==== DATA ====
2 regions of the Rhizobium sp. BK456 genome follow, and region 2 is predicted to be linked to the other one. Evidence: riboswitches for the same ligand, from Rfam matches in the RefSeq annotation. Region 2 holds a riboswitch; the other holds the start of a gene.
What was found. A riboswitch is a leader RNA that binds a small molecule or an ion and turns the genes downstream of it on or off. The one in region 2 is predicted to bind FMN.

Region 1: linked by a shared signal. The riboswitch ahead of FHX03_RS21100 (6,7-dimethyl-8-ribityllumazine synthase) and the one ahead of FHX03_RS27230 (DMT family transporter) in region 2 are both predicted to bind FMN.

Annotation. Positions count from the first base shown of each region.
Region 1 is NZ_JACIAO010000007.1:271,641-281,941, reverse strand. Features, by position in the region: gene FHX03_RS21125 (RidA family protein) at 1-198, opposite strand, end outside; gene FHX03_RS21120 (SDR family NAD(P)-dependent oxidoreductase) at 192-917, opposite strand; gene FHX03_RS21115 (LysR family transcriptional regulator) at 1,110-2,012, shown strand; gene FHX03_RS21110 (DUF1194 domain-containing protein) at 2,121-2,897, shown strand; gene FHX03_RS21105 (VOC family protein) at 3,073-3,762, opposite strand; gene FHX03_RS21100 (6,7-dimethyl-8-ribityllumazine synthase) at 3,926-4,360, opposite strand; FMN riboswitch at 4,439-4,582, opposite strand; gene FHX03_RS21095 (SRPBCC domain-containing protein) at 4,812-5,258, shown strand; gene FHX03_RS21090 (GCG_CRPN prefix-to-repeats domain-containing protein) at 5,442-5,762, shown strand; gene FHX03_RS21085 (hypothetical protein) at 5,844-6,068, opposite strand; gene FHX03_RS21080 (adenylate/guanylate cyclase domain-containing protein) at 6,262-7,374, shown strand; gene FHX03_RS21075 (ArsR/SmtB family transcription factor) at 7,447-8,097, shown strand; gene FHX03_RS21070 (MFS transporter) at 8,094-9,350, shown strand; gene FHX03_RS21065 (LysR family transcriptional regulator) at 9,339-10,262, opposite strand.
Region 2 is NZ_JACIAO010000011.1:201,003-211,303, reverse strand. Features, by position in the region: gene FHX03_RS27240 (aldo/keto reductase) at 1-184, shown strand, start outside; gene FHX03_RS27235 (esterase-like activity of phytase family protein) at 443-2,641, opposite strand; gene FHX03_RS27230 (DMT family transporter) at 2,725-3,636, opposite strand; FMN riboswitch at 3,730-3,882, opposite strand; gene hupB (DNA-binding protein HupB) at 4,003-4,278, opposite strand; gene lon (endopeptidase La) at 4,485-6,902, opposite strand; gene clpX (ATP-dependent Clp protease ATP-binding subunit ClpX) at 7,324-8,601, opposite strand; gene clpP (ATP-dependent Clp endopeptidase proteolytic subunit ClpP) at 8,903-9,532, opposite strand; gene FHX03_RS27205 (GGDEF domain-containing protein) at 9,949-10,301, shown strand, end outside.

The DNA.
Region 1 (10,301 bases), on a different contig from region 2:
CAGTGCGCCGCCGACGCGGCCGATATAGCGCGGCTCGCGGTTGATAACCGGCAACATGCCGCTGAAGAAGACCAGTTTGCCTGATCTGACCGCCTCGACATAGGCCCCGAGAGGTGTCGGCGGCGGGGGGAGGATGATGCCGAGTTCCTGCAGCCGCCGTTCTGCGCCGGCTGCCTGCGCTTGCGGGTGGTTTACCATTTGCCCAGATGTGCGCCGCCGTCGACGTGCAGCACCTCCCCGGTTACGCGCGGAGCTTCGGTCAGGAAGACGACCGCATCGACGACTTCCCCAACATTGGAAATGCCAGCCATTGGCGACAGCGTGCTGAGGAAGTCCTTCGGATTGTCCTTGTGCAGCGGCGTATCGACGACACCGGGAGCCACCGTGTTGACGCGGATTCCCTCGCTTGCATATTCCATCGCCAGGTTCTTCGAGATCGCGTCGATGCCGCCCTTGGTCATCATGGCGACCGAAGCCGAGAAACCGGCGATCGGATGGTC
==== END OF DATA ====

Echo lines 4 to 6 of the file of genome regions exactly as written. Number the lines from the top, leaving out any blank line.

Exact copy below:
Annotation. Positions count from the first base shown of each region.
Region 1 is NZ_JACIAO010000007.1:271,641-281,941, reverse strand. Features, by position in the region: gene FHX03_RS21125 (RidA family protein) at 1-198, opposite strand, end outside; gene FHX03_RS21120 (SDR family NAD(P)-dependent oxidoreductase) at 192-917, opposite strand; gene FHX03_RS21115 (LysR family transcriptional regulator) at 1,110-2,012, shown strand; gene FHX03_RS21110 (DUF1194 domain-containing protein) at 2,121-2,897, shown strand; gene FHX03_RS21105 (VOC family protein) at 3,073-3,762, opposite strand; gene FHX03_RS21100 (6,7-dimethyl-8-ribityllumazine synthase) at 3,926-4,360, opposite strand; FMN riboswitch at 4,439-4,582, opposite strand; gene FHX03_RS21095 (SRPBCC domain-containing protein) at 4,812-5,258, shown strand; gene FHX03_RS21090 (GCG_CRPN prefix-to-repeats domain-containing protein) at 5,442-5,762, shown strand; gene FHX03_RS21085 (hypothetical protein) at 5,844-6,068, opposite strand; gene FHX03_RS21080 (adenylate/guanylate cyclase domain-containing protein) at 6,262-7,374, shown strand; gene FHX03_RS21075 (ArsR/SmtB family transcription factor) at 7,447-8,097, shown strand; gene FHX03_RS21070 (MFS transporter) at 8,094-9,350, shown strand; gene FHX03_RS21065 (LysR family transcriptional regulator) at 9,339-10,262, opposite strand.
Region 2 is NZ_JACIAO010000011.1:201,003-211,303, reverse strand. Features, by position in the region: gene FHX03_RS27240 (aldo/keto reductase) at 1-184, shown strand, start outside; gene FHX03_RS27235 (esterase-like activity of phytase family protein) at 443-2,641, opposite strand; gene FHX03_RS27230 (DMT family transporter) at 2,725-3,636, opposite strand; FMN riboswitch at 3,730-3,882, opposite strand; gene hupB (DNA-binding protein HupB) at 4,003-4,278, opposite strand; gene lon (endopeptidase La) at 4,485-6,902, opposite strand; gene clpX (ATP-dependent Clp protease ATP-binding subunit ClpX) at 7,324-8,601, opposite strand; gene clpP (ATP-dependent Clp endopeptidase proteolytic subunit ClpP) at 8,903-9,532, opposite strand; gene FHX03_RS27205 (GGDEF domain-containing protein) at 9,949-10,301, shown strand, end outside.